The Fijian capital Suva entered a 14-day lockdown Monday as the Pacific island nation battled to contain a COVID-19 spike following a “superspreader” funeral event.
Around 100,000 people in the city must stay in containment zones and non-essential businesses are shuttered after the first community coronavirus cases in 12 months were detected.
A soldier contracted the virus at a quarantine facility and is believed to have transmitted it to a maid, who then exposed up to 500 people at a funeral.
The permanent secretary for health and medical services, James Fong, said four new cases emerged over the weekend.
“Three of the cases involved persons who attended the funeral that we have identified as a superspreader event, including a husband and wife who circulated through the community,” Fong said.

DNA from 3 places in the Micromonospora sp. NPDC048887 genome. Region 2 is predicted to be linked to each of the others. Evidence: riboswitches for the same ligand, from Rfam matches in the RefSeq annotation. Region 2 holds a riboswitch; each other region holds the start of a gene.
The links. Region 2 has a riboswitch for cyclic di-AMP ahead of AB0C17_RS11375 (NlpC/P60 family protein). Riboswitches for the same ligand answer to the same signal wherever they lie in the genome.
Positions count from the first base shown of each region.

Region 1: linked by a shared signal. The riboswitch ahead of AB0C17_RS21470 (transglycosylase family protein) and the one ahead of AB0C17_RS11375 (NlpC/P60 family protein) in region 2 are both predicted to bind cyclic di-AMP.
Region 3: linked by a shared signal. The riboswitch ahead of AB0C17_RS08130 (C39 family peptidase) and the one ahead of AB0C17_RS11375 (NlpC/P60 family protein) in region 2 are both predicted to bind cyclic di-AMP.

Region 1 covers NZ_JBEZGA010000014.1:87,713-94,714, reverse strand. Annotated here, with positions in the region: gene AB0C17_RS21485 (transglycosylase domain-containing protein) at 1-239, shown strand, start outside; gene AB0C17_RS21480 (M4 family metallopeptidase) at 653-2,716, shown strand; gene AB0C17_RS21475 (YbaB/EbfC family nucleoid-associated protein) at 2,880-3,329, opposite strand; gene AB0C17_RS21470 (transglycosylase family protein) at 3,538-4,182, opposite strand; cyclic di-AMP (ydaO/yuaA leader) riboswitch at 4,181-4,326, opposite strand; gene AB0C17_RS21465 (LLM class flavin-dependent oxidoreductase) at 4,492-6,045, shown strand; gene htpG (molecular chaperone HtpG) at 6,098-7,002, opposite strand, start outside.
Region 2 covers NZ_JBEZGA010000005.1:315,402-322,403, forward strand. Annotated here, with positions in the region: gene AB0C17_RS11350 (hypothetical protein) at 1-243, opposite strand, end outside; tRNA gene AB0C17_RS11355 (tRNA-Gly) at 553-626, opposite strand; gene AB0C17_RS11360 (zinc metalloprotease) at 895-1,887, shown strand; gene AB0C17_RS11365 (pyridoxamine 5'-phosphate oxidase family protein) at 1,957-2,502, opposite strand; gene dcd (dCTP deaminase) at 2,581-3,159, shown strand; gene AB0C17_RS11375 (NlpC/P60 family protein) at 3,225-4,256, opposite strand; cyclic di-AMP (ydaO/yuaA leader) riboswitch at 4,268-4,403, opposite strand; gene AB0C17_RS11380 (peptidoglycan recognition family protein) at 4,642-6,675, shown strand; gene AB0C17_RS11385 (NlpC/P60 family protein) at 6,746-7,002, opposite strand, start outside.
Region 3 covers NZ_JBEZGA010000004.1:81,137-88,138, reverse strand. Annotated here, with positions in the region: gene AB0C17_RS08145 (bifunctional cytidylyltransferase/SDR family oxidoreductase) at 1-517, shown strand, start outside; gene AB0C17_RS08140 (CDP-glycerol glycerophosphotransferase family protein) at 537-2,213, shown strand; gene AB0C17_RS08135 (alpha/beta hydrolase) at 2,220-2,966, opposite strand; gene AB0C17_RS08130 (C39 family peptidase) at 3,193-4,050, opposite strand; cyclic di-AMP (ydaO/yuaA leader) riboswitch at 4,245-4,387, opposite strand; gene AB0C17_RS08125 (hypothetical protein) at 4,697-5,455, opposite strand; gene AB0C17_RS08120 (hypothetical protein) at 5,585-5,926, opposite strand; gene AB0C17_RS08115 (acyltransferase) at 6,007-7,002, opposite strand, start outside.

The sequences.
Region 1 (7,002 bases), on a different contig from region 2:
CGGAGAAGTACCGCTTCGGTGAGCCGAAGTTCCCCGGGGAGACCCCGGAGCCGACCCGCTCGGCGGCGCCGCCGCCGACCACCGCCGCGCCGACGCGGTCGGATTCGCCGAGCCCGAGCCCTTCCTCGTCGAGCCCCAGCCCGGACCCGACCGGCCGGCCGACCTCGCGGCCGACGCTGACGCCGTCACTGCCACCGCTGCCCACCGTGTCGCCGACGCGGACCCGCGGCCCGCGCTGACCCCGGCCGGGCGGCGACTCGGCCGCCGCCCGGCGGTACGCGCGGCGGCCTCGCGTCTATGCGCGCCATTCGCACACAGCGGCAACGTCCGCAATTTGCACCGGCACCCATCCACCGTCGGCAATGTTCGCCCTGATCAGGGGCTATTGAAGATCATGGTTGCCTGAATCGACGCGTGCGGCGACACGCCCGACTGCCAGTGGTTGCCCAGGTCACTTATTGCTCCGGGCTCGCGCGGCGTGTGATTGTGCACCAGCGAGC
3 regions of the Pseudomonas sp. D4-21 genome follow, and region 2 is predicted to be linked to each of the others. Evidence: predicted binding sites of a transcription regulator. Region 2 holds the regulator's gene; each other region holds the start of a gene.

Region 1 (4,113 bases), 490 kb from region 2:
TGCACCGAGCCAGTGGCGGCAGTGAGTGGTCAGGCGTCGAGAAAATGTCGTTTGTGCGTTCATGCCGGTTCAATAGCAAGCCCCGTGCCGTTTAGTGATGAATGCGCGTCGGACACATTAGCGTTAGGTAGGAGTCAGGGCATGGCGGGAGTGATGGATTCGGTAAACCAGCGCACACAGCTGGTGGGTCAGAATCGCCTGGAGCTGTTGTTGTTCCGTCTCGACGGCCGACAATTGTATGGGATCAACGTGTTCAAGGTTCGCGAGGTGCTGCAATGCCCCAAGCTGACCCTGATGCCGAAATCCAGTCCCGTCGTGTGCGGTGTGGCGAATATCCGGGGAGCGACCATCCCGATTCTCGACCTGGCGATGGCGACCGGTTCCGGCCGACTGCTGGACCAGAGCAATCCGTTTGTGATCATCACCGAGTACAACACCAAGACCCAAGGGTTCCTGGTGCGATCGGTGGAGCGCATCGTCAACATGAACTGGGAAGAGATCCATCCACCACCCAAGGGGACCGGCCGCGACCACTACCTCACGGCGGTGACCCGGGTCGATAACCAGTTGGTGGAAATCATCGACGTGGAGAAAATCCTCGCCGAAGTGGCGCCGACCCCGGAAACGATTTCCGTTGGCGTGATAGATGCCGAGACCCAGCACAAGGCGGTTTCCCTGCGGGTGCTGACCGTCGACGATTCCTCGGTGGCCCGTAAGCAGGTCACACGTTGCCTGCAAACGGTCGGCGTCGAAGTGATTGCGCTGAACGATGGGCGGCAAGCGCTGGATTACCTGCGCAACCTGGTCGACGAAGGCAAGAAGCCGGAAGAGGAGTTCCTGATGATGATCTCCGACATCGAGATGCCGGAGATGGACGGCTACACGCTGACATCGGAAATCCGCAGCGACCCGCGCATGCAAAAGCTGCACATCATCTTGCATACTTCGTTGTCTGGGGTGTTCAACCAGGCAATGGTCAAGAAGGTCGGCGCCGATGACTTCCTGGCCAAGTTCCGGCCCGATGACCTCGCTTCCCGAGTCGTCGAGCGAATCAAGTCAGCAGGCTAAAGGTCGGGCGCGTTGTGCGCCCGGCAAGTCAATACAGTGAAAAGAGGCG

It is not clear how the fourth person, a woman from the outskirts of Suva, became infected.
“She and her husband have been placed in quarantine, but prudence requires us to treat this case as a possible community transmission,” Fong said.
“Because we cannot yet pin down the movements of these people and identify all their contacts, we are forced to take strict precautionary measures.”
Fiji has largely contained the virus through strict isolation measures and border controls, recording fewer than 100 cases and just two deaths in a population of 930,000.
The emergence of community transmission is a blow for Fiji’s hopes of opening quarantine-free travel bubbles with Australia and New Zealand, the source of most of its international visitors.
Fiji’s economy is heavily dependent on tourism, which has all but evaporated during the pandemic.
Monthly visitor numbers were down up to 99 percent from pre-pandemic levels, according to government statistics.
Australia and New Zealand opened a trans-Tasman bubble a week ago allowing quarantine-free travel between the two countries—although New Zealand has since suspended contact with Western Australia due to a COVID-19 outbreak in Perth.